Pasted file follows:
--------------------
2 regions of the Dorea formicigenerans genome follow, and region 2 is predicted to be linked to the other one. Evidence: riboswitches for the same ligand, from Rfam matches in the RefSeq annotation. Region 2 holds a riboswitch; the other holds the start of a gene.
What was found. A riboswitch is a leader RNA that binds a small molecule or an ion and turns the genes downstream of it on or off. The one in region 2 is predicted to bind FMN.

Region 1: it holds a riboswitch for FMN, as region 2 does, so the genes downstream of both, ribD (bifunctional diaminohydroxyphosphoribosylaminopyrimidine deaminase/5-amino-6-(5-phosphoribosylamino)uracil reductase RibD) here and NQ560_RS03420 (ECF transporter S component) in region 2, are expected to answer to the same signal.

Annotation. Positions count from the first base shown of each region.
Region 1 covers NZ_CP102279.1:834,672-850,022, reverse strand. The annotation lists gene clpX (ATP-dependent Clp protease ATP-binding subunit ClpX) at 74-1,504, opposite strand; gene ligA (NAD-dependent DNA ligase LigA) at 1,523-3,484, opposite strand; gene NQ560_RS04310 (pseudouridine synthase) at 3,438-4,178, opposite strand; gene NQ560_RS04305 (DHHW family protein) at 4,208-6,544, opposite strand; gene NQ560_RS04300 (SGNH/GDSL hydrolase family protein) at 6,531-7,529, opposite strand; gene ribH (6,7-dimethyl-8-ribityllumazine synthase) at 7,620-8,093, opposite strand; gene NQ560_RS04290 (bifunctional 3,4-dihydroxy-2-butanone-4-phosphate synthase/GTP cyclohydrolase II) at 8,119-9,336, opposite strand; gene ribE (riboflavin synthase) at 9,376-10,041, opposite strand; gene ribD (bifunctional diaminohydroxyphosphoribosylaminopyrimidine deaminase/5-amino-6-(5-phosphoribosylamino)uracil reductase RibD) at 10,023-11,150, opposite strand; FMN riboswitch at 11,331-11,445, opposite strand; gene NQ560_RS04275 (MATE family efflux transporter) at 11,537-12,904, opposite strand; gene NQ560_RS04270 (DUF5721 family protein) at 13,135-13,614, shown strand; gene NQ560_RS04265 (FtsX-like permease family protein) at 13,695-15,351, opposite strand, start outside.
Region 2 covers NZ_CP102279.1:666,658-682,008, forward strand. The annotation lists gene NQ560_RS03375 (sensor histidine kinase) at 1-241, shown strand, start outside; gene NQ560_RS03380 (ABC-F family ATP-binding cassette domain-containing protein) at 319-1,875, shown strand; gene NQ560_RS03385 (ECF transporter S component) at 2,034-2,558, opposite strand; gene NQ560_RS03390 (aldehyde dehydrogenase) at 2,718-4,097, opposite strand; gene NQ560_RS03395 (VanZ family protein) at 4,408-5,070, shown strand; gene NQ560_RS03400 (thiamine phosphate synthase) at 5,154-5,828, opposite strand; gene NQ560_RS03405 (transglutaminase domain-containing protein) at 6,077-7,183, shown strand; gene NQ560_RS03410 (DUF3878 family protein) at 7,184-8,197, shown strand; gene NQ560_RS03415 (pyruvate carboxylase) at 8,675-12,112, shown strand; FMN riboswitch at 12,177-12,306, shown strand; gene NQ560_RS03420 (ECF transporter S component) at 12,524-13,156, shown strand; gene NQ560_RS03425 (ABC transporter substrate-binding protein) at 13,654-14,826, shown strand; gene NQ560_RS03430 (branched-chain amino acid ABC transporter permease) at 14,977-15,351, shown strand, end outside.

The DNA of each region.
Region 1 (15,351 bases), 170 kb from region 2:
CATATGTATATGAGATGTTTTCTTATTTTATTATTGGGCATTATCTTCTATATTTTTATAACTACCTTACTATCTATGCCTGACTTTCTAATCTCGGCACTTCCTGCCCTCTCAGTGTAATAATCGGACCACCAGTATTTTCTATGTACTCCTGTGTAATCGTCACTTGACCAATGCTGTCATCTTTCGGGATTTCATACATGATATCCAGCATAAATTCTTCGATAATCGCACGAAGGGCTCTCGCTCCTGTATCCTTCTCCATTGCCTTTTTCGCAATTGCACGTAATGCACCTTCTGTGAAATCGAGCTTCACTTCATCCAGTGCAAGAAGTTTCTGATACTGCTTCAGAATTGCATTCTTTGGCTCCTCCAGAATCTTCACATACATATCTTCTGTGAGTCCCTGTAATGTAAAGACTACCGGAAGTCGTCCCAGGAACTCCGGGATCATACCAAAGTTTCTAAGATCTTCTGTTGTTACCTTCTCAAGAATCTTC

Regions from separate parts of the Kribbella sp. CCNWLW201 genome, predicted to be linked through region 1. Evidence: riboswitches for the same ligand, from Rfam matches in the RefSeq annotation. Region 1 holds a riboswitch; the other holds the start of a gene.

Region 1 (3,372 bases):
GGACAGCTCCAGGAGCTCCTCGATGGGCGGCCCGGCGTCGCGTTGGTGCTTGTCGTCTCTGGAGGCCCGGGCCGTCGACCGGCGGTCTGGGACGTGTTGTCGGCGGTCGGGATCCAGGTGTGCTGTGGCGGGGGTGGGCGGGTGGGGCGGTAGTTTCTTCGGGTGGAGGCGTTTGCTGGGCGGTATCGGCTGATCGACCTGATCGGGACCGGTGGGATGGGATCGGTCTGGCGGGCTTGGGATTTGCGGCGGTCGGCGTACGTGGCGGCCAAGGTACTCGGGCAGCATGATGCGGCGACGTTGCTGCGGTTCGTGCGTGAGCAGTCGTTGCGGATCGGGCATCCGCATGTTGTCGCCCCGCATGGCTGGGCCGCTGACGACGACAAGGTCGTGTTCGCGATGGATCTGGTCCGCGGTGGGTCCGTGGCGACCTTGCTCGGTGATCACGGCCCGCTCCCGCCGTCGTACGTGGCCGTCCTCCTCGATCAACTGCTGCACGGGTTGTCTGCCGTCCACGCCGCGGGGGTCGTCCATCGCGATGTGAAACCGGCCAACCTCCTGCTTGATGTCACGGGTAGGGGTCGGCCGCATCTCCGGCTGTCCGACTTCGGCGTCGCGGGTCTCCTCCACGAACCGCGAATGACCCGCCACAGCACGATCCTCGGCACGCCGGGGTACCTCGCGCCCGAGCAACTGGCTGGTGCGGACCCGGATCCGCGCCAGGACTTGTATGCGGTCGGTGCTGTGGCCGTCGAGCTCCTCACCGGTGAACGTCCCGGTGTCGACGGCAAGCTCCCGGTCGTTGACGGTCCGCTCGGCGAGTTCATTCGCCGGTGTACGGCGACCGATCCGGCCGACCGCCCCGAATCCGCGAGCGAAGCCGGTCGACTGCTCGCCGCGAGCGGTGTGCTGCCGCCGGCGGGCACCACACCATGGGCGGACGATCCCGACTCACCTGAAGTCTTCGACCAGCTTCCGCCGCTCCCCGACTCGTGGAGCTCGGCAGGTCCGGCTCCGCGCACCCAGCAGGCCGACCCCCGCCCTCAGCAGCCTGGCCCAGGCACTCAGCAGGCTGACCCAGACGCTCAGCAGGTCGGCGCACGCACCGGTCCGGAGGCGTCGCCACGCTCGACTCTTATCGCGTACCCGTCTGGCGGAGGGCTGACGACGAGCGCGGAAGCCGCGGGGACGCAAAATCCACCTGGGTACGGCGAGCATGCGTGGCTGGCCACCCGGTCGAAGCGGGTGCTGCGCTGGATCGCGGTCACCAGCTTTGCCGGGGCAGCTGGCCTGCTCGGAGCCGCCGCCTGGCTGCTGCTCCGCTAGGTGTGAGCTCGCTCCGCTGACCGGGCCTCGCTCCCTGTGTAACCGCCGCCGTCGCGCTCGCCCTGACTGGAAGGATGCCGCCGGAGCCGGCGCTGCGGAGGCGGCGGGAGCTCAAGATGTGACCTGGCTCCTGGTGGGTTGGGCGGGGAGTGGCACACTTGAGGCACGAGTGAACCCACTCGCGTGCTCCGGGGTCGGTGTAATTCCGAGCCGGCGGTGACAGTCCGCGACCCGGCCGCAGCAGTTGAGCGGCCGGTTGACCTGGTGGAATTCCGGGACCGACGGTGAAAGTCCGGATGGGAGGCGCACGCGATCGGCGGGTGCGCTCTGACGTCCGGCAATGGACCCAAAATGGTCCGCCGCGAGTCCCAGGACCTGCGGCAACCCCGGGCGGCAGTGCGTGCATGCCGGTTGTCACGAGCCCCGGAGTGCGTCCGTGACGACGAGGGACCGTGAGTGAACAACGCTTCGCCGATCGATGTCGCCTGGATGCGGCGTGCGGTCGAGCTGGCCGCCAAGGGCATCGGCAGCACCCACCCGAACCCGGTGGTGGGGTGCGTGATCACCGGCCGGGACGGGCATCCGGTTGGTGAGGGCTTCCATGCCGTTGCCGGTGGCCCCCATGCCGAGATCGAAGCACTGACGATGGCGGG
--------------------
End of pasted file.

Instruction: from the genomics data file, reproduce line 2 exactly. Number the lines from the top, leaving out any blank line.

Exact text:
What was found. A riboswitch is a leader RNA that binds a small molecule or an ion and turns the genes downstream of it on or off. The one in region 2 is predicted to bind FMN.